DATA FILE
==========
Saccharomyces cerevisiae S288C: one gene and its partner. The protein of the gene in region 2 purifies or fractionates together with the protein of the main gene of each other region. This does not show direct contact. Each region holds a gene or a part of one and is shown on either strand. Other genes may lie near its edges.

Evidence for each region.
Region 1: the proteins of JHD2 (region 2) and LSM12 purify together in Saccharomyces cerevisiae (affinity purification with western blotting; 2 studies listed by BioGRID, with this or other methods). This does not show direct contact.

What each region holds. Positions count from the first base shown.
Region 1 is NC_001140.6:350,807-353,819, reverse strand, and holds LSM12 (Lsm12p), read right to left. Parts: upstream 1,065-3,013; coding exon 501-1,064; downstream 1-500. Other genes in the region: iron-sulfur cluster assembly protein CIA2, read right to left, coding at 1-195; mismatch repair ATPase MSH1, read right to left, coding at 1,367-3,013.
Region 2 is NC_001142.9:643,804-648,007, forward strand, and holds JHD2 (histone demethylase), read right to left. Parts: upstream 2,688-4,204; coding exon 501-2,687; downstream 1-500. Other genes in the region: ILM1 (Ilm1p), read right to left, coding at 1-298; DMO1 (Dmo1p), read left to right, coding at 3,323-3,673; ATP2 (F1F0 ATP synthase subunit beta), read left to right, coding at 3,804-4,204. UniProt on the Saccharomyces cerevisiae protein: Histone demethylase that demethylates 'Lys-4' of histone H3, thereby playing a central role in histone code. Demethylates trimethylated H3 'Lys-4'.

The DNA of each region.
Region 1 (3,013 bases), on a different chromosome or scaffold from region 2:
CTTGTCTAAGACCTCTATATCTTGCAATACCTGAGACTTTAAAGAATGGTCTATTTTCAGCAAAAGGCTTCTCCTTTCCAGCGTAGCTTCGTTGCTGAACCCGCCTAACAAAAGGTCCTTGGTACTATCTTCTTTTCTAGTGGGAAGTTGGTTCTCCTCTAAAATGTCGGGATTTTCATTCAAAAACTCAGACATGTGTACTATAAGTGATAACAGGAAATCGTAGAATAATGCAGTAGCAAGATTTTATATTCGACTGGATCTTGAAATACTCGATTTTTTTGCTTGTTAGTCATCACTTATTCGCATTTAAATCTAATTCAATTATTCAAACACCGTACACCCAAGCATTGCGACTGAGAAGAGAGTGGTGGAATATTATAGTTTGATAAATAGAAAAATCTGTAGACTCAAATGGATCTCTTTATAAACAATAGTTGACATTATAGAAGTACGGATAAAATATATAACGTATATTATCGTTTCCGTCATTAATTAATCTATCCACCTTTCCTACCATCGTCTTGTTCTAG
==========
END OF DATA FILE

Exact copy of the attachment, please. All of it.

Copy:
Saccharomyces cerevisiae S288C: one gene and its partner. The protein of the gene in region 2 purifies or fractionates together with the protein of the main gene of each other region. This does not show direct contact. Each region holds a gene or a part of one and is shown on either strand. Other genes may lie near its edges.

Evidence for each region.
Region 1: the proteins of JHD2 (region 2) and LSM12 purify together in Saccharomyces cerevisiae (affinity purification with western blotting; 2 studies listed by BioGRID, with this or other methods). This does not show direct contact.

What each region holds. Positions count from the first base shown.
Region 1 is NC_001140.6:350,807-353,819, reverse strand, and holds LSM12 (Lsm12p), read right to left. Parts: upstream 1,065-3,013; coding exon 501-1,064; downstream 1-500. Other genes in the region: iron-sulfur cluster assembly protein CIA2, read right to left, coding at 1-195; mismatch repair ATPase MSH1, read right to left, coding at 1,367-3,013.
Region 2 is NC_001142.9:643,804-648,007, forward strand, and holds JHD2 (histone demethylase), read right to left. Parts: upstream 2,688-4,204; coding exon 501-2,687; downstream 1-500. Other genes in the region: ILM1 (Ilm1p), read right to left, coding at 1-298; DMO1 (Dmo1p), read left to right, coding at 3,323-3,673; ATP2 (F1F0 ATP synthase subunit beta), read left to right, coding at 3,804-4,204. UniProt on the Saccharomyces cerevisiae protein: Histone demethylase that demethylates 'Lys-4' of histone H3, thereby playing a central role in histone code. Demethylates trimethylated H3 'Lys-4'.

The DNA of each region.
Region 1 (3,013 bases), on a different chromosome or scaffold from region 2:
CTTGTCTAAGACCTCTATATCTTGCAATACCTGAGACTTTAAAGAATGGTCTATTTTCAGCAAAAGGCTTCTCCTTTCCAGCGTAGCTTCGTTGCTGAACCCGCCTAACAAAAGGTCCTTGGTACTATCTTCTTTTCTAGTGGGAAGTTGGTTCTCCTCTAAAATGTCGGGATTTTCATTCAAAAACTCAGACATGTGTACTATAAGTGATAACAGGAAATCGTAGAATAATGCAGTAGCAAGATTTTATATTCGACTGGATCTTGAAATACTCGATTTTTTTGCTTGTTAGTCATCACTTATTCGCATTTAAATCTAATTCAATTATTCAAACACCGTACACCCAAGCATTGCGACTGAGAAGAGAGTGGTGGAATATTATAGTTTGATAAATAGAAAAATCTGTAGACTCAAATGGATCTCTTTATAAACAATAGTTGACATTATAGAAGTACGGATAAAATATATAACGTATATTATCGTTTCCGTCATTAATTAATCTATCCACCTTTCCTACCATCGTCTTGTTCTAG